First Phase Of Vallecitos Forest Protection Completed
SANTA FE, N.M. The first phase of an effort to protect more than 11,000 acres of forested watershed lands in northern New Mexico has been successfully completed, the Trust for Public Land (TPL) and the New Mexico State Forestry Division announced today.
With the completion of Phase I, 2,213 acres of the Vallecitos High Country property will be safe from development, through a permanent conservation easement funded through the U.S. Forest Service Forest Legacy Program with the strong support of the New Mexico congressional delegation. Eventually, plans call for protection of 11,375 acres of the land in Rio Arriba County.
“This property is threatened by development because of its spectacular views and the abundant hunting and fishing opportunities, and we need to make sure it stays intact to ensure its importance as a natural resource area,” said TPL Project Manager Greg Hiner. “We could not have done this without the leadership of U.S. Senators Jeff Bingaman and Tom Udall, as well as former Senator Pete Domenici.”
“Conserving the Vallecitos High Country property offers significant benefits to New Mexico, including watershed protection, improving wildlife habitat and protecting open space. When this project is completed the public will finally be able to enjoy all the area has to offer,” Bingaman said.
“I want to applaud the Trust for Public Land and the New Mexico State Forestry Division on the completion of Phase I of this crucial project,” said Udall. “Protecting our watershed from irresponsible development is absolutely essential to ensuring the continued vitality of our communities and our fragile ecosystem.”
The $1.195 million in federal money for the purchase came from congressional appropriations to the federal Forest Legacy Program, which protects working forests that provide habitat and protect water quality. A generous donation of easement value from the Vallecitos High Country landowner reduced the overall cost of the acquisition and allowed the project to move forward. Funding for the second phase of the property – another 3,100 acres under conservation easement – has been submitted to the Forest Legacy Program by the New Mexico State Forestry Division for consideration during the federal Fiscal Year 2010.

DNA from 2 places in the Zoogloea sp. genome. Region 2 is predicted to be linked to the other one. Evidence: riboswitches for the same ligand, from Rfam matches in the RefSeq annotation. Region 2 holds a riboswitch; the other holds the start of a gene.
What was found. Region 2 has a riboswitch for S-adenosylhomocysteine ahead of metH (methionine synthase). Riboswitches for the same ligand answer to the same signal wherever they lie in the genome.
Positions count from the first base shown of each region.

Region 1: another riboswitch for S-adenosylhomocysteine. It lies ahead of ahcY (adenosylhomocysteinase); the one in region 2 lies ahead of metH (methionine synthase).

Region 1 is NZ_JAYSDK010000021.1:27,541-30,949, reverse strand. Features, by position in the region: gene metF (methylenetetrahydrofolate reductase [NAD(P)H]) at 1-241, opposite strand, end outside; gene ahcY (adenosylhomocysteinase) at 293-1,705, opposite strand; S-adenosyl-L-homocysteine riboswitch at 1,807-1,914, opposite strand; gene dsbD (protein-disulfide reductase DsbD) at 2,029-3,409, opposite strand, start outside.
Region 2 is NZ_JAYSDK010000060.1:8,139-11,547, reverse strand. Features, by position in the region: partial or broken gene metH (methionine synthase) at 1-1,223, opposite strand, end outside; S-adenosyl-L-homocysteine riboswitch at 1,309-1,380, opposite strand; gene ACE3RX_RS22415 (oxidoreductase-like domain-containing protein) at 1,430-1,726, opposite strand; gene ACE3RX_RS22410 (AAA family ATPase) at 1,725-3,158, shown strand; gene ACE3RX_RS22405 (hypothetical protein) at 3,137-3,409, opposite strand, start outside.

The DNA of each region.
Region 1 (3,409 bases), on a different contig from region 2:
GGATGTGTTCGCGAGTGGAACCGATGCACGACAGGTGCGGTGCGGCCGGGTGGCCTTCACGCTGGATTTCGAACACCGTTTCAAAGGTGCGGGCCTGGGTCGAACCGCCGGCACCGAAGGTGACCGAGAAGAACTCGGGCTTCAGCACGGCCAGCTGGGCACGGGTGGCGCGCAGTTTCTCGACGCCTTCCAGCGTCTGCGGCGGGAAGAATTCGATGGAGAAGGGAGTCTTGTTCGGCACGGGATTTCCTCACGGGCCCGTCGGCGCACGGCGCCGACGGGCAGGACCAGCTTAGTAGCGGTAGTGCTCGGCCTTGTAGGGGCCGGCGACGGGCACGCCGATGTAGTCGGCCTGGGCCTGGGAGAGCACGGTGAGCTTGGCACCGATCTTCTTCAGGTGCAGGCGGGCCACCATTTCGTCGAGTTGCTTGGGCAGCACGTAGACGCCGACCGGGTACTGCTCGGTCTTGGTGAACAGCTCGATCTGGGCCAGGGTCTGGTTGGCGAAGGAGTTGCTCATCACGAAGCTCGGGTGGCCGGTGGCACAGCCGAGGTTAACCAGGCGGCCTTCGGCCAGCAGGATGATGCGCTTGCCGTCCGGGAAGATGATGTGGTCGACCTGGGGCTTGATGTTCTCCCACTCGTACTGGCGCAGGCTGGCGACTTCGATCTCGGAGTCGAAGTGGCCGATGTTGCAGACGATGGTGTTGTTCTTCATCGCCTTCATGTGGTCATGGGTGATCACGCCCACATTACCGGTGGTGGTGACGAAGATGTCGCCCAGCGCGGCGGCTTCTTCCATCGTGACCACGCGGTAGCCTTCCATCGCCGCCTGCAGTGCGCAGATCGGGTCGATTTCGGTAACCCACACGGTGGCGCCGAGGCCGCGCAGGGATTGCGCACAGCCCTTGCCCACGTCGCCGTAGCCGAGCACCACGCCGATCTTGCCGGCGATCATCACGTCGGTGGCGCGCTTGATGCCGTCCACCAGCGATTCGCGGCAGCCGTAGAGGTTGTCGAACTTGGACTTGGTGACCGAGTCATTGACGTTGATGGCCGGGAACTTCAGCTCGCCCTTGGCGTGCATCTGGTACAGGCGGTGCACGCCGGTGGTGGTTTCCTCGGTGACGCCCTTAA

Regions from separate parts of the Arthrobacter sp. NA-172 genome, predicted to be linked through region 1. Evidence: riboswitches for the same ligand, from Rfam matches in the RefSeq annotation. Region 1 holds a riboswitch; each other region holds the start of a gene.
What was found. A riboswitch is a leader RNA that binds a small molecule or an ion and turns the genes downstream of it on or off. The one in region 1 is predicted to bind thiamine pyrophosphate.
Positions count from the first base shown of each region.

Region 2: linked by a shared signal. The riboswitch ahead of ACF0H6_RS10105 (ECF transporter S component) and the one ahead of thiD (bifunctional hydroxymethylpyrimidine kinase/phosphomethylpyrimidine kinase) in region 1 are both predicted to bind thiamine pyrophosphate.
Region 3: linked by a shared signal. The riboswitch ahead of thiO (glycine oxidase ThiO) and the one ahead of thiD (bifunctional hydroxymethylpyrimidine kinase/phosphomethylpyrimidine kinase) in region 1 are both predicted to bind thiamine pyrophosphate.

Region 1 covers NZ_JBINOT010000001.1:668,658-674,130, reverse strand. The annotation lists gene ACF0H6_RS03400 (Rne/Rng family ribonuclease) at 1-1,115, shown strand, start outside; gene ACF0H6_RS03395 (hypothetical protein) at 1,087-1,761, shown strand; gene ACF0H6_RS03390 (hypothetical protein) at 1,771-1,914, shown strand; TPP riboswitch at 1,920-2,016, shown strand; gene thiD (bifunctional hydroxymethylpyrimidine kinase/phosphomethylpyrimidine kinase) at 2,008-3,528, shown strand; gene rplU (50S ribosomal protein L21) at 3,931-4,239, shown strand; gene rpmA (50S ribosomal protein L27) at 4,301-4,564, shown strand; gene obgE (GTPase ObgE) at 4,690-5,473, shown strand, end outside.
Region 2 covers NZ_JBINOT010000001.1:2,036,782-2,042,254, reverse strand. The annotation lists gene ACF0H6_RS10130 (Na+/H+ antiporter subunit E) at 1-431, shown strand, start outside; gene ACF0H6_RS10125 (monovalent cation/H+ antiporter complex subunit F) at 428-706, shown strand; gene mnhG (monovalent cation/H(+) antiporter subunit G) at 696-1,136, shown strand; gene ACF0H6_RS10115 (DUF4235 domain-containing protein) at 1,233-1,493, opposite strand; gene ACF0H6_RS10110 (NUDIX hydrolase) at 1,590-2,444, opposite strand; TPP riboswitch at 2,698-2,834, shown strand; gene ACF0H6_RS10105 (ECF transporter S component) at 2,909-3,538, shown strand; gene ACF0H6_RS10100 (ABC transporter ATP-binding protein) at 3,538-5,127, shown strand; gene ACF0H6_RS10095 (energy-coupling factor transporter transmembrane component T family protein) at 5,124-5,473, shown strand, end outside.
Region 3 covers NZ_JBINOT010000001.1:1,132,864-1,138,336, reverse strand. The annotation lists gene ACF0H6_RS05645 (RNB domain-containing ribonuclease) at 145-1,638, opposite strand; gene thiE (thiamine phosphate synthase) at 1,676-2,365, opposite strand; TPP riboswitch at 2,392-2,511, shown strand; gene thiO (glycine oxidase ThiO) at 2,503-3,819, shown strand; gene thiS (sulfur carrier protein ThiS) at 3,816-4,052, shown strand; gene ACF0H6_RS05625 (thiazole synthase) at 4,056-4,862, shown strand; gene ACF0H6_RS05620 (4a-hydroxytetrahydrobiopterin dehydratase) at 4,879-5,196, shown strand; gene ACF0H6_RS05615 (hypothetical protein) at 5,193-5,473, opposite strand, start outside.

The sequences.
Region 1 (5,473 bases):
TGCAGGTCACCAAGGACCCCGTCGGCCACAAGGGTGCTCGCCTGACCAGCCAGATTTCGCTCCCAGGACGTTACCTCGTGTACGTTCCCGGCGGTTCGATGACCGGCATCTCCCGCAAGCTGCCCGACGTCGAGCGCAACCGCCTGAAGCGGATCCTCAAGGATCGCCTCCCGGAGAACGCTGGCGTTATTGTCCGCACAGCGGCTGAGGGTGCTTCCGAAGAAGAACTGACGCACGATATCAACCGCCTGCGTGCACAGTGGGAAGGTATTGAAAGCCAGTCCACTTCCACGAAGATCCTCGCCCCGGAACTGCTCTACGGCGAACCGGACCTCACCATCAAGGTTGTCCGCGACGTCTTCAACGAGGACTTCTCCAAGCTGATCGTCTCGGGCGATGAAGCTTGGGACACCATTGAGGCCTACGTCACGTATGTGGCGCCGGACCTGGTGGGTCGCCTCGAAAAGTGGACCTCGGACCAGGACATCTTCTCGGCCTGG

“The watershed and wildlife habitat being protected by this project is extremely valuable to communities downstream from this area,” said New Mexico State Forester Arthur “Butch” Blazer. “I feel the Forest Legacy program is the best way to protect this land because any potential development of this area would threaten the integrity of the watershed for those communities.”
The Vallecitos property is located just west of the Carson National Forest and includes more than 9,000 acres of mixed conifer, aspen, and spruce fir. It also includes several miles of riparian woodlands along the Rio Vallecitos, Jarosa Creek, and North Creek. Riparian woodlands are rare in the state and provide homes to trout, beaver, and birds.
The Trust for Public Land (TPL) is a national nonprofit organization dedicated to conserving land for people to enjoy as parks, gardens, and natural areas. Since its founding in 1972, TPL has helped to protect more than 2.5 million acres nationwide. TPL depends on the support and generosity of individuals, foundations, and business to achieve its land for people mission.
For more information about the New Mexico State Forestry Division’s land conservation and management programs, visit www.nmforestry.com.